Most of the parking in a six-story garage planned for downtown Lakeland will be used by employees of large businesses, but some of the spaces will be available for members of the public visiting downtown, City Manager Tony Delgado said today.
“We’re going to hold some back for regular patrons of downtown, so it’s possible to hold for 20, 30, 40 spaces during regular business hours,” Delgado said as city commissioners discussed investing in the garage today.
In addition, the city’s spaces on the first two floors of the 824-space garage planned for the Heritage Plaza site will be available for public use after hours, he said. And it’s likely that the entire garage will be opened for special events such as the annual Christmas parade, he said.
City commissioners voted 6-0 today to spend $6,278,970 to buy 399 spaces, nearly half of all those available in the garage that will take up a good chunk of the lot bounded by Kentucky and Tennessee Avenues and Lemon and Orange Streets.
The planned garage is being developed by BKP Five LLC, a corporation controlled by Wesley Beck that owns the property. Other partners in the project are MidFlorida Credit Union, which has committed to buying 175 spaces, and Lakeland Regional Health, which has signed up for 125 spaces.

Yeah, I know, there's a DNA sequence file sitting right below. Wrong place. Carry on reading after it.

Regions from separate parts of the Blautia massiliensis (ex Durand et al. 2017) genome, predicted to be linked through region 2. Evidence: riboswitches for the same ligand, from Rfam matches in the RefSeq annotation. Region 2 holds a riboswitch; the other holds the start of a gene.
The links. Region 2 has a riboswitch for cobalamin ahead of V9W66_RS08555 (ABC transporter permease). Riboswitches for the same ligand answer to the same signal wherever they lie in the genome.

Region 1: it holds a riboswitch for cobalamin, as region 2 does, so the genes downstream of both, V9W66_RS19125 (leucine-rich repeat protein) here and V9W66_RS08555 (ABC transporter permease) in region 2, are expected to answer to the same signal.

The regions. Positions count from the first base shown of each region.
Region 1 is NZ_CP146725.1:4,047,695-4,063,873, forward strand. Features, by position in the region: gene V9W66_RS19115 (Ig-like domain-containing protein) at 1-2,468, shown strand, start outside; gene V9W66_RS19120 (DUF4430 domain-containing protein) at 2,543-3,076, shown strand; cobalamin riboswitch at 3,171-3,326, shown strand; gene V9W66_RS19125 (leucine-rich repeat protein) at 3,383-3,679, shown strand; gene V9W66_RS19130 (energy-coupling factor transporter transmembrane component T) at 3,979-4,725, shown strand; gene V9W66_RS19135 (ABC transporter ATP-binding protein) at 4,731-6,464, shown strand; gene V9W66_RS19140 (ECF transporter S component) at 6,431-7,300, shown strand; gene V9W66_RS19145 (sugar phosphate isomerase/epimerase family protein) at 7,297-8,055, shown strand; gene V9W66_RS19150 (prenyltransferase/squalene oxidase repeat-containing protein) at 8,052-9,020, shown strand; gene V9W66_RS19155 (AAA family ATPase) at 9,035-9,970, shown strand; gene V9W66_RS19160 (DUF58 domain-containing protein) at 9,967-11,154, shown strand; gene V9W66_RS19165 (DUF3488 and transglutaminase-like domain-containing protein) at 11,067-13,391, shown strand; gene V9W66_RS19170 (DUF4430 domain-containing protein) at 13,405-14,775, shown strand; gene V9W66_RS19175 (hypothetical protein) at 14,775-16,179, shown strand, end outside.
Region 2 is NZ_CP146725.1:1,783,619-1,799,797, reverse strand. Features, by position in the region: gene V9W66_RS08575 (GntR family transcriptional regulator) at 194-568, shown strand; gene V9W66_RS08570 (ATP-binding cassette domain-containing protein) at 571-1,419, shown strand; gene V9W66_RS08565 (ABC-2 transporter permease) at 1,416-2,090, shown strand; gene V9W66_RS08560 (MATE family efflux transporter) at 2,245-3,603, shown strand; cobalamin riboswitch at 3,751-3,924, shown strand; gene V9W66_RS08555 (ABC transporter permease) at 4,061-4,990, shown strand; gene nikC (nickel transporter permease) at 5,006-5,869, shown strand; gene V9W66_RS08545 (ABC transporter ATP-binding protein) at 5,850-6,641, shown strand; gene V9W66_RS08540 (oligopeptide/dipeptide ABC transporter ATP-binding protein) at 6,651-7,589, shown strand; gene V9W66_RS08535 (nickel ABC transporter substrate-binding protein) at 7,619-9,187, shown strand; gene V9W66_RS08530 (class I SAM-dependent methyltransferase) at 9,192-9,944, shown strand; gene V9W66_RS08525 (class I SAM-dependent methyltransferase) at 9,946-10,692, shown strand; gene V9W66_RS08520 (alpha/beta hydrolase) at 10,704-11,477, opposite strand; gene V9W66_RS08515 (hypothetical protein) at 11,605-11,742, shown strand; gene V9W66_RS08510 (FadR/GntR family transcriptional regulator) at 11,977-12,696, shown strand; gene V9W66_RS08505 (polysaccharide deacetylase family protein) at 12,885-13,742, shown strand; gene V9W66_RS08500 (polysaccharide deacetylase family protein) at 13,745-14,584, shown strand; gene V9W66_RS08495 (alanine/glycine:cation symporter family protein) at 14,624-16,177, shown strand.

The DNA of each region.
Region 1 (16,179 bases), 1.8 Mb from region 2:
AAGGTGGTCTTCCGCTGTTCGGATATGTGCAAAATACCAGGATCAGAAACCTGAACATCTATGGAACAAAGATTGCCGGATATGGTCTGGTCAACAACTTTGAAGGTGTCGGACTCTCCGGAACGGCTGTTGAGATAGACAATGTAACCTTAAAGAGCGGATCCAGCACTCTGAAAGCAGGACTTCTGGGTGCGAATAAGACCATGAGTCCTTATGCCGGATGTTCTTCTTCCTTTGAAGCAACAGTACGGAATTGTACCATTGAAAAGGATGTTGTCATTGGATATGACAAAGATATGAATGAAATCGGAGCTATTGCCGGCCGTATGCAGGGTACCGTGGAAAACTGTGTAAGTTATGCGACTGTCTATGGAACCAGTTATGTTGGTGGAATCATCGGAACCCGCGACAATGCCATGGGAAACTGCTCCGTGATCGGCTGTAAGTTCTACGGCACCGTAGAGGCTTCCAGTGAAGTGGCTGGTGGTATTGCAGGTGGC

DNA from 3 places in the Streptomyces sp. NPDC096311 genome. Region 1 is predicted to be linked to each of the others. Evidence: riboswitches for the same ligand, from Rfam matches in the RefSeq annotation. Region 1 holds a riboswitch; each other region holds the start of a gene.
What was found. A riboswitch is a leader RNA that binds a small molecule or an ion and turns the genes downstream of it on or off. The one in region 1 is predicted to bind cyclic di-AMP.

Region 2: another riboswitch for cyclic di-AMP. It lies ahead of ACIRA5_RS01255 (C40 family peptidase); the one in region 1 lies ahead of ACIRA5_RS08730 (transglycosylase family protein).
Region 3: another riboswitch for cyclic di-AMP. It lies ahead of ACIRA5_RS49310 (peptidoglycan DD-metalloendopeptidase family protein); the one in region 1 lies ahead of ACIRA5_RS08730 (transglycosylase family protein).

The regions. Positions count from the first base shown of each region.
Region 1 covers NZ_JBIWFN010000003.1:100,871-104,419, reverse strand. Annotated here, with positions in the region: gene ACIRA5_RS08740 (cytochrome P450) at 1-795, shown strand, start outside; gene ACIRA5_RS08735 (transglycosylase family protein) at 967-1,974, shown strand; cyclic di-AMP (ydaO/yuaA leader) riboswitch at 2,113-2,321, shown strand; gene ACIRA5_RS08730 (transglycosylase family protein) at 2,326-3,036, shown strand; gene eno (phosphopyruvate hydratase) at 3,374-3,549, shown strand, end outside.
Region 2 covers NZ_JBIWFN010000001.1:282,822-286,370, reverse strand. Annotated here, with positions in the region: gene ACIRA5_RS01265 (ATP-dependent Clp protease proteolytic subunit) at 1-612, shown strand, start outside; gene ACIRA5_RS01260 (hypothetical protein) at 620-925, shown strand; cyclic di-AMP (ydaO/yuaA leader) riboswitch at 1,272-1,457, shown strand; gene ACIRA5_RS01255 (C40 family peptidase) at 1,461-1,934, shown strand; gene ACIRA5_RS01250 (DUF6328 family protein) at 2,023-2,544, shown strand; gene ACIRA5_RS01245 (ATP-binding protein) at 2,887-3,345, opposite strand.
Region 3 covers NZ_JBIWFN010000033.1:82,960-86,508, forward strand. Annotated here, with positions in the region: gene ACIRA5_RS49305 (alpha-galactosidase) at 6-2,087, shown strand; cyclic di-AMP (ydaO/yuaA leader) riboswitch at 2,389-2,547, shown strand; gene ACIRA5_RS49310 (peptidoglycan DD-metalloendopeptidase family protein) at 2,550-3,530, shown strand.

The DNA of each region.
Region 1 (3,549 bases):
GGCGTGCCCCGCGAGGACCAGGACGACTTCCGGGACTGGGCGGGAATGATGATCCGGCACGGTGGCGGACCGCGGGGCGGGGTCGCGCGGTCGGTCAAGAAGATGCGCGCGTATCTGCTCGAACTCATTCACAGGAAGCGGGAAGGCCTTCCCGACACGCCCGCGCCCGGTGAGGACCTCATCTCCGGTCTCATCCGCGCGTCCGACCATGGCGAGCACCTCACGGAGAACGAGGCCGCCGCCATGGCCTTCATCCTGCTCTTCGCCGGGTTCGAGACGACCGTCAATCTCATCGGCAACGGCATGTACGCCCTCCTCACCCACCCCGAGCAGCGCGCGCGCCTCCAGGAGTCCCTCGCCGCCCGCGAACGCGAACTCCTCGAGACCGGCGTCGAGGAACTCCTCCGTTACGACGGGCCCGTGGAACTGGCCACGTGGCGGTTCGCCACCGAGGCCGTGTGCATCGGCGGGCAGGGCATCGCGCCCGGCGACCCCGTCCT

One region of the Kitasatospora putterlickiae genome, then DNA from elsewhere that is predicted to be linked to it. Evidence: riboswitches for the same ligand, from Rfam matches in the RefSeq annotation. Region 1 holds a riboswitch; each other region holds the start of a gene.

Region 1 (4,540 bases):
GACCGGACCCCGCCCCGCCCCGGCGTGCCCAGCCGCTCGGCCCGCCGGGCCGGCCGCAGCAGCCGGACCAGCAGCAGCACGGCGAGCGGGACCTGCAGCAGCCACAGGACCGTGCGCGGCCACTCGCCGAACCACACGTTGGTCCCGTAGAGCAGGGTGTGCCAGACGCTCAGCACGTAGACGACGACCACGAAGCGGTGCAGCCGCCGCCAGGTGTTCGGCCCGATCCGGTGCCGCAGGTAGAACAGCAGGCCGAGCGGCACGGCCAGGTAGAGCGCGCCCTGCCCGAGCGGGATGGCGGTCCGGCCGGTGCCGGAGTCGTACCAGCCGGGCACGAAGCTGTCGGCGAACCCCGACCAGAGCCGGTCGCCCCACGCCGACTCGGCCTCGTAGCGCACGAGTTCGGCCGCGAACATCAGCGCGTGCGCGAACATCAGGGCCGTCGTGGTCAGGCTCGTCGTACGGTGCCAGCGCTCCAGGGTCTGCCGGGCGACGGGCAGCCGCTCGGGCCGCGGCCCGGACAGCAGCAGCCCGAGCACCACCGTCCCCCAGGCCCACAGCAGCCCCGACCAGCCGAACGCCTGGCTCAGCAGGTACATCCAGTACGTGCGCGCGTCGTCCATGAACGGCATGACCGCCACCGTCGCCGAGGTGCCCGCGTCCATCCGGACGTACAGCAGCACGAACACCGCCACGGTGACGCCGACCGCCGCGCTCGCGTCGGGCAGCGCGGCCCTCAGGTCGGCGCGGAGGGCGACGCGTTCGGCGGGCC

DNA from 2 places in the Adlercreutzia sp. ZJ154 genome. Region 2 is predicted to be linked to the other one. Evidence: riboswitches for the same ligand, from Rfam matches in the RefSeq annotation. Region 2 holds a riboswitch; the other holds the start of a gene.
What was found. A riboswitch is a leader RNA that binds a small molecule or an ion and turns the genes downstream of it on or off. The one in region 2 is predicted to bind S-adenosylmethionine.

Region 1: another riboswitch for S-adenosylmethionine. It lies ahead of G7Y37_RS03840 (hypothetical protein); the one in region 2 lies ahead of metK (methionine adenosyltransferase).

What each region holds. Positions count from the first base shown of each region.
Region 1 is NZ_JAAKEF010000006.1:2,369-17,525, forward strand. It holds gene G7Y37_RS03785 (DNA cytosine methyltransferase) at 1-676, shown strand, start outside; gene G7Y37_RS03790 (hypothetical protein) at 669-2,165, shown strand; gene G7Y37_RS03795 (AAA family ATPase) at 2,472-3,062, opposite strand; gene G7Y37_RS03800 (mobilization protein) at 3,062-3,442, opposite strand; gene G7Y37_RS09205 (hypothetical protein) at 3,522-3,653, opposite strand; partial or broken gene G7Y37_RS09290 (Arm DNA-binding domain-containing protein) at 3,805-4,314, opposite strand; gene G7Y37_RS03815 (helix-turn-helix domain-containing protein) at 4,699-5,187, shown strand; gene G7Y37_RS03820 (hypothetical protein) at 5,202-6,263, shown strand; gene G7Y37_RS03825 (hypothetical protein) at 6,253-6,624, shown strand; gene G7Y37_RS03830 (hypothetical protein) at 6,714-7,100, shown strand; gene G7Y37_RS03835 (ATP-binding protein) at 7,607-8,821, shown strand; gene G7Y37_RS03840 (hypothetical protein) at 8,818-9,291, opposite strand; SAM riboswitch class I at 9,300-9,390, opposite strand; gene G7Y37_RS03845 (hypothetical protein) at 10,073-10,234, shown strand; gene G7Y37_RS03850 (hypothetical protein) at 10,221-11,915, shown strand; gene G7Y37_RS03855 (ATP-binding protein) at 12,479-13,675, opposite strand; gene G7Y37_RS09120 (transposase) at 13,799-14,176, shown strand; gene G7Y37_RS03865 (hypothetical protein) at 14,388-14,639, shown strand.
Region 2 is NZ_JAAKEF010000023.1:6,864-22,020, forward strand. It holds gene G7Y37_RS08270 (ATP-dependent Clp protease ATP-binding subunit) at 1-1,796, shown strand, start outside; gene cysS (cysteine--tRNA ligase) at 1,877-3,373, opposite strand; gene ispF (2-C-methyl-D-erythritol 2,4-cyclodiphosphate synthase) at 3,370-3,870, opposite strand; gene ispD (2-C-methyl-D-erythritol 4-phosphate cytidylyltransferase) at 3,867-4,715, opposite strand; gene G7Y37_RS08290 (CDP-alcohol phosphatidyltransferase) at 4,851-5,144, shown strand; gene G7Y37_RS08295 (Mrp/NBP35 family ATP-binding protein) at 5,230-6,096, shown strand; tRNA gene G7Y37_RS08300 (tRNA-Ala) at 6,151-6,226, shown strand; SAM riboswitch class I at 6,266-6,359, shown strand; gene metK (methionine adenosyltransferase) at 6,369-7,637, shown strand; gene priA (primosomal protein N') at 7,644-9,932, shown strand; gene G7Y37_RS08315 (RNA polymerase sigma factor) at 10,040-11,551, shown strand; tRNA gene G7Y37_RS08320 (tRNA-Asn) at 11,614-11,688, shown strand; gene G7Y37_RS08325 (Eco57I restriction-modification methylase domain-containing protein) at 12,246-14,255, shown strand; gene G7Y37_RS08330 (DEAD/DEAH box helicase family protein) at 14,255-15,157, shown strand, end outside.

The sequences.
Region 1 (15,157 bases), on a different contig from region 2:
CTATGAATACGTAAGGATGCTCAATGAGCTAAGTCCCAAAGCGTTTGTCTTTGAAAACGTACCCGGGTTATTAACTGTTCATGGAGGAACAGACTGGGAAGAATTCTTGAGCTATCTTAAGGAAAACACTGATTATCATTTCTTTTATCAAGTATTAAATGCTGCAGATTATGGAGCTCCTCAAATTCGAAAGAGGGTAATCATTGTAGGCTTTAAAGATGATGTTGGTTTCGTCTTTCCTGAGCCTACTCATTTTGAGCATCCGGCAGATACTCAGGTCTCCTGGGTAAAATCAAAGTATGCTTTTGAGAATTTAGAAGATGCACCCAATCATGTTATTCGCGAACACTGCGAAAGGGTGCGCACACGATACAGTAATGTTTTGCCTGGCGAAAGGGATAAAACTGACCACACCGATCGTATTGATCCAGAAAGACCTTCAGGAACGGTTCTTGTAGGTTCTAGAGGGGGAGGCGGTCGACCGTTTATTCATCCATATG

BKP Five is getting 125 spaces in exchange for its donation of the land, which Delgado said has been appraised between $1.5 million and $1.6 million.
The parking spots are being bought by the city, MidFlorida and LRH as condominium units at a cost of $15,736.77 per space.
City Commissioner Scott Franklin abstained from today’s vote at the advice of City Attorney Tim McCausland. Franklin represents Beck and some of his companies in commercial insurance purchases, a business relationship that could be construed as a conflict of interest.
It’s too early to know just how many of the city’s spaces will be available for public parking, Delgado said after the meeting. That parking will be located on the ground floor, he said.
For city administrators, the new parking represents a tool to help lure new businesses downtown. The city plans to lease much of its space in the garage.
Another economic development tool on that block is a proposed office building that Delgado touted as the first such development in over a decade. Beck holds an option to place a three-story office building on a roughly 13,000-square-foot strip fronting Orange Street.
The agreement approved by the City Commission today allows Beck to buy or lease 125 of the city spaces once the office building is complete. If leased, starting price would be $50 per space per month with cost-of-living increases applied annually.
View the commission discussion about the garage:
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